AW: Tell us a bit about yourself; what are you into, what do you like
to do outside of the studio?
AR: I believe people naturally enjoy identifying with other people and their lives. Through experience I feel I've provided a sense of identification and remembrance for the viewer, simultaneously paying homage to my subjects. The materials I use are warm comforting materials that have lived a life, or that have embodied the lives of the people that have used them. Being an artist has provided me to be more of a student, an educator, a historian, and an activist.
AR: I try to be as versatile with my art as possible. Currently working with drawing, sculpting and installations, I'd like to do some more painting and maybe some "street art".
AR: I don't make it a practice for me to search for inspiration but I've come across amazing artists from the past and present that have inspired me. In the current "street art" scene Jorge Rodriguez
AW: In terms of your work, what is it that most influences you; why did you choose the media that you work with?
AR: I get most of my influence from the Caribbean, Latin America, and Africa. Being Puerto Rican, culture, traditions and history are a very important part of who I am and how I channel my work. Choosing wood as the main element helps create the feeling of life. Its versatility, the natural colors, the grains, the individuality of each piece not ever being the same, it ages, it warps ... etc. There's comfort in it because it's natural.
AW: I’ve noticed that age seems to be a major motif in your work, that you focus on innocence of youth as well as the experience of wizened maturity; Are those choices intentional? How do you decide on which imagery you use, and the different appropriated objects that accompany each piece?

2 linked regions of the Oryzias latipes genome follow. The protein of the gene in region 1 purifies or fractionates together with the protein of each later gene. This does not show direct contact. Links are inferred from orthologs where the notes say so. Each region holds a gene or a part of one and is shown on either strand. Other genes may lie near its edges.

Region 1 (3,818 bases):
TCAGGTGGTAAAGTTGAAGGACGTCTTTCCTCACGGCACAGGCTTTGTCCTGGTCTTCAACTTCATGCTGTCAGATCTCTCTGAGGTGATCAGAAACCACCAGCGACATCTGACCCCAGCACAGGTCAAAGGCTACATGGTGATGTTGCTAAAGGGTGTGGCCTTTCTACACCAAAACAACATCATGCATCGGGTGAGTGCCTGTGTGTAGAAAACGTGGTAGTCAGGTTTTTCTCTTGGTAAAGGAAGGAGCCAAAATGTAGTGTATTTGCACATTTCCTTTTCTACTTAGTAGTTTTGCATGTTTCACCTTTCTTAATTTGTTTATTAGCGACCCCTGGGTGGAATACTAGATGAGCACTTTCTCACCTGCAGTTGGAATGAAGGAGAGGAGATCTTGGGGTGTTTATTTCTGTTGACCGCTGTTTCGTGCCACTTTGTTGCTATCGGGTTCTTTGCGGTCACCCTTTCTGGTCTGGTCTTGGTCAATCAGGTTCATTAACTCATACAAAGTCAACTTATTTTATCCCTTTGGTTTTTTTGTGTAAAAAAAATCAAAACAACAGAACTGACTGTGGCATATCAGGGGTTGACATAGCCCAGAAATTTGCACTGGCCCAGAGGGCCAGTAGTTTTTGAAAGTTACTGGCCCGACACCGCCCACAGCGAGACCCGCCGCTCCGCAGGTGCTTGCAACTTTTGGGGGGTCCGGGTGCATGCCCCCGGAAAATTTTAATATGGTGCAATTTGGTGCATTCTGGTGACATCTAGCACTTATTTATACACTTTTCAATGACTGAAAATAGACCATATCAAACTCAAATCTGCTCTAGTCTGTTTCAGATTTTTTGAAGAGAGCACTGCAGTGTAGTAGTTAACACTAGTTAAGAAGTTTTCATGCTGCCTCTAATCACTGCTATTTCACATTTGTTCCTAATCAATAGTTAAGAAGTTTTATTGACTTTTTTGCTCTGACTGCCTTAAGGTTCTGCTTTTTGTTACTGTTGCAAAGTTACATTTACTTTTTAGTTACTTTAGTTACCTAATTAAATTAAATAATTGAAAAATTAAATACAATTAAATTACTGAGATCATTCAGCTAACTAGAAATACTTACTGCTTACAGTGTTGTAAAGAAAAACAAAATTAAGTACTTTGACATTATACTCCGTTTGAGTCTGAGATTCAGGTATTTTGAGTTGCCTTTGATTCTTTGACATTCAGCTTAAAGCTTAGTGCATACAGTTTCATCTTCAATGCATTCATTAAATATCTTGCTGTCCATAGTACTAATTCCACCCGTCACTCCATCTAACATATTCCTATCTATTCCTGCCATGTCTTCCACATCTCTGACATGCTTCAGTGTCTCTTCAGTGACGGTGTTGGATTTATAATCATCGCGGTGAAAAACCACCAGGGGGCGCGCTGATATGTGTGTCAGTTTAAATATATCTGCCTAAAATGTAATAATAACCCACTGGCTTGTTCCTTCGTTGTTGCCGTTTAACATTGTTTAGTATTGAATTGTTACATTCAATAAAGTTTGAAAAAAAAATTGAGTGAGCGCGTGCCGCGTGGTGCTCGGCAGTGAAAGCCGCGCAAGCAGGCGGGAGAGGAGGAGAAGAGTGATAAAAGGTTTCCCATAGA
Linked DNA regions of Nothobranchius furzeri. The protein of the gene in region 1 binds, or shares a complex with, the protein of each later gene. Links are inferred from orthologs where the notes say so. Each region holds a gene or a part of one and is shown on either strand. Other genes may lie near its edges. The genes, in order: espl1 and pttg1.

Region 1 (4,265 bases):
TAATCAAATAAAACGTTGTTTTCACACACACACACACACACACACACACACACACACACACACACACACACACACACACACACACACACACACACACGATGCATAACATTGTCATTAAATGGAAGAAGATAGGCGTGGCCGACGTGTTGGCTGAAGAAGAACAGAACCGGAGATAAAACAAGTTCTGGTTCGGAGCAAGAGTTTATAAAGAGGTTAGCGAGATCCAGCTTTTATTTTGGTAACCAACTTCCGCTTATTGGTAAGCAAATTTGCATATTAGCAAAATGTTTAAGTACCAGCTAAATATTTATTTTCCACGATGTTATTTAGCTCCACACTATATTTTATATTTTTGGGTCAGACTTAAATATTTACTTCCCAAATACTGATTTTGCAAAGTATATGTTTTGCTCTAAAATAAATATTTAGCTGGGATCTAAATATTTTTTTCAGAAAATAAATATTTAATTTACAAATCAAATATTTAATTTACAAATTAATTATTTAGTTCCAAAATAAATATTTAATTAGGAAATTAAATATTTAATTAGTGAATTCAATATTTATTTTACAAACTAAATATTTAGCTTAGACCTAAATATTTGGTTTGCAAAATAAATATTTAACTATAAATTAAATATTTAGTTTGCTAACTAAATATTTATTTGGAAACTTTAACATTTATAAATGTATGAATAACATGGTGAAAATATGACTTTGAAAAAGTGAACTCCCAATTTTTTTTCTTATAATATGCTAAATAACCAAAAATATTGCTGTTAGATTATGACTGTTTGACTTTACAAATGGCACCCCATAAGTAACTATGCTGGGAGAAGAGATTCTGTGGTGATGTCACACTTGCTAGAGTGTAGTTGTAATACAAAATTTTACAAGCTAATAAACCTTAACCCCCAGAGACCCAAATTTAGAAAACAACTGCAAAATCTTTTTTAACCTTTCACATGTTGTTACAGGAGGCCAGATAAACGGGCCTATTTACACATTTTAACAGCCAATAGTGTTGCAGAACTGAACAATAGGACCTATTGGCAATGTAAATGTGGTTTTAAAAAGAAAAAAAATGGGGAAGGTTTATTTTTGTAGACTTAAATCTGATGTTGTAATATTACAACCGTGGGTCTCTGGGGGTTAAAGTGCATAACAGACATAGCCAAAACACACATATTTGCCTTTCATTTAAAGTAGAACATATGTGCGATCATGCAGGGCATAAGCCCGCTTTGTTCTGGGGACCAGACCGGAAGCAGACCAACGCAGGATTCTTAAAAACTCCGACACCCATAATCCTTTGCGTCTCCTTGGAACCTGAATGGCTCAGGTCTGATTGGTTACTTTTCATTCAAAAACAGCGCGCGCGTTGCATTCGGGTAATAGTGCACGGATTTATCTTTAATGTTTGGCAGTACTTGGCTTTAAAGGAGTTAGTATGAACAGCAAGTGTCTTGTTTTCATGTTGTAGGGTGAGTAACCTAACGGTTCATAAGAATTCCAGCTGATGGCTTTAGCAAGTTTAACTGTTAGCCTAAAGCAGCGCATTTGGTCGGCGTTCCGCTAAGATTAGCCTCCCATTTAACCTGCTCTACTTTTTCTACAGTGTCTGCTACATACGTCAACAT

AR: Yes, I work with elders and children in most of my work because without the knowledge of our past, our future will be misguided. The elders being the keepers of our past, our history and traditions, and full of experience. The children being the innocent vessels to be filled with values and culture but also having the silent burden of early responsibility, and carrying on traditions. Choosing images and objects come natural, it's not planned. I believe it's a spiritual moment as well. I go through all my images and pull the ones that call out to me. As the drawing develops, artifacts callout to me. Some combinations are intentional, and some are given spiritually.
AR: They all have specific narratives told below the surface, but they are not always told by me. I enjoy hearing what other people feel when viewing my work. I'm fascinated with hearing about memories and stories. There's been instances where I've created a narrative for a piece I felt was appropriate, and ended up changing it because a viewer shared such a touching story about how it reminded them of a dear family member.
AR: I would have to say honoring the lives of my subjects, celebrating my Latin culture through its struggles and perseverance, and being acknowledged by the elders and my peers for doing it with sincerity, respect, and love.